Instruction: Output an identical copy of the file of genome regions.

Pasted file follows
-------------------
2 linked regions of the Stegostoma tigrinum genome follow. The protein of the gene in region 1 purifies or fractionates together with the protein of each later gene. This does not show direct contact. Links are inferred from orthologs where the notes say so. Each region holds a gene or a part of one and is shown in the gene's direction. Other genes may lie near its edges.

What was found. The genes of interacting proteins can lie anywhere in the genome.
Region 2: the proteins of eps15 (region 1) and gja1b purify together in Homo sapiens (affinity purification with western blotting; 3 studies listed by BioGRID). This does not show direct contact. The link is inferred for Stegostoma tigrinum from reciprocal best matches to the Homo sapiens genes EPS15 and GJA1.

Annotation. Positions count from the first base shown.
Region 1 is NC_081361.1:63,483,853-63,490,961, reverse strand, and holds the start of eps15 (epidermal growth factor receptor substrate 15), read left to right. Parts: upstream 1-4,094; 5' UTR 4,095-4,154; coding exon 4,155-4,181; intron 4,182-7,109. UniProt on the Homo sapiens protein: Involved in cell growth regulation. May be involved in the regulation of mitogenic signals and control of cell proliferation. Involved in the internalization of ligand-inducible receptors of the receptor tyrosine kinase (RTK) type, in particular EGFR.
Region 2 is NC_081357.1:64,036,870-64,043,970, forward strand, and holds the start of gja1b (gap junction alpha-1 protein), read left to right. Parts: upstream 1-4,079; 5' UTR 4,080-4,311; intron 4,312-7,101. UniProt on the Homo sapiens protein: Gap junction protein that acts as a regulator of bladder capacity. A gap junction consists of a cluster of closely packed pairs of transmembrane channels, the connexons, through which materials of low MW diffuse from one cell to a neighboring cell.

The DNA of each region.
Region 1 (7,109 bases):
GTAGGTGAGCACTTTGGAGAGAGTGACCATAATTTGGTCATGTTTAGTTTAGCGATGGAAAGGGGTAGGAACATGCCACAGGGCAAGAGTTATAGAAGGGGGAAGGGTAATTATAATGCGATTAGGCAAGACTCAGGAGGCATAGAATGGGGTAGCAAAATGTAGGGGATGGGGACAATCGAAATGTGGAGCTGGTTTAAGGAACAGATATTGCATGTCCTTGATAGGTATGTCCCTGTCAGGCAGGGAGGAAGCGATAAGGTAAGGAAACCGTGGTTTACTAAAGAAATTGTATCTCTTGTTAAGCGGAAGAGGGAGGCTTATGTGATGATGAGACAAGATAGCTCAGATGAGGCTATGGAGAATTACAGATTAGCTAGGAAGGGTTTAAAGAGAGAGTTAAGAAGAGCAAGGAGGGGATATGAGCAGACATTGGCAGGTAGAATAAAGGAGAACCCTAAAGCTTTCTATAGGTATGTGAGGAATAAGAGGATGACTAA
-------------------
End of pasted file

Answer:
2 linked regions of the Stegostoma tigrinum genome follow. The protein of the gene in region 1 purifies or fractionates together with the protein of each later gene. This does not show direct contact. Links are inferred from orthologs where the notes say so. Each region holds a gene or a part of one and is shown in the gene's direction. Other genes may lie near its edges.

What was found. The genes of interacting proteins can lie anywhere in the genome.
Region 2: the proteins of eps15 (region 1) and gja1b purify together in Homo sapiens (affinity purification with western blotting; 3 studies listed by BioGRID). This does not show direct contact. The link is inferred for Stegostoma tigrinum from reciprocal best matches to the Homo sapiens genes EPS15 and GJA1.

Annotation. Positions count from the first base shown.
Region 1 is NC_081361.1:63,483,853-63,490,961, reverse strand, and holds the start of eps15 (epidermal growth factor receptor substrate 15), read left to right. Parts: upstream 1-4,094; 5' UTR 4,095-4,154; coding exon 4,155-4,181; intron 4,182-7,109. UniProt on the Homo sapiens protein: Involved in cell growth regulation. May be involved in the regulation of mitogenic signals and control of cell proliferation. Involved in the internalization of ligand-inducible receptors of the receptor tyrosine kinase (RTK) type, in particular EGFR.
Region 2 is NC_081357.1:64,036,870-64,043,970, forward strand, and holds the start of gja1b (gap junction alpha-1 protein), read left to right. Parts: upstream 1-4,079; 5' UTR 4,080-4,311; intron 4,312-7,101. UniProt on the Homo sapiens protein: Gap junction protein that acts as a regulator of bladder capacity. A gap junction consists of a cluster of closely packed pairs of transmembrane channels, the connexons, through which materials of low MW diffuse from one cell to a neighboring cell.

The DNA of each region.
Region 1 (7,109 bases):
GTAGGTGAGCACTTTGGAGAGAGTGACCATAATTTGGTCATGTTTAGTTTAGCGATGGAAAGGGGTAGGAACATGCCACAGGGCAAGAGTTATAGAAGGGGGAAGGGTAATTATAATGCGATTAGGCAAGACTCAGGAGGCATAGAATGGGGTAGCAAAATGTAGGGGATGGGGACAATCGAAATGTGGAGCTGGTTTAAGGAACAGATATTGCATGTCCTTGATAGGTATGTCCCTGTCAGGCAGGGAGGAAGCGATAAGGTAAGGAAACCGTGGTTTACTAAAGAAATTGTATCTCTTGTTAAGCGGAAGAGGGAGGCTTATGTGATGATGAGACAAGATAGCTCAGATGAGGCTATGGAGAATTACAGATTAGCTAGGAAGGGTTTAAAGAGAGAGTTAAGAAGAGCAAGGAGGGGATATGAGCAGACATTGGCAGGTAGAATAAAGGAGAACCCTAAAGCTTTCTATAGGTATGTGAGGAATAAGAGGATGACTAA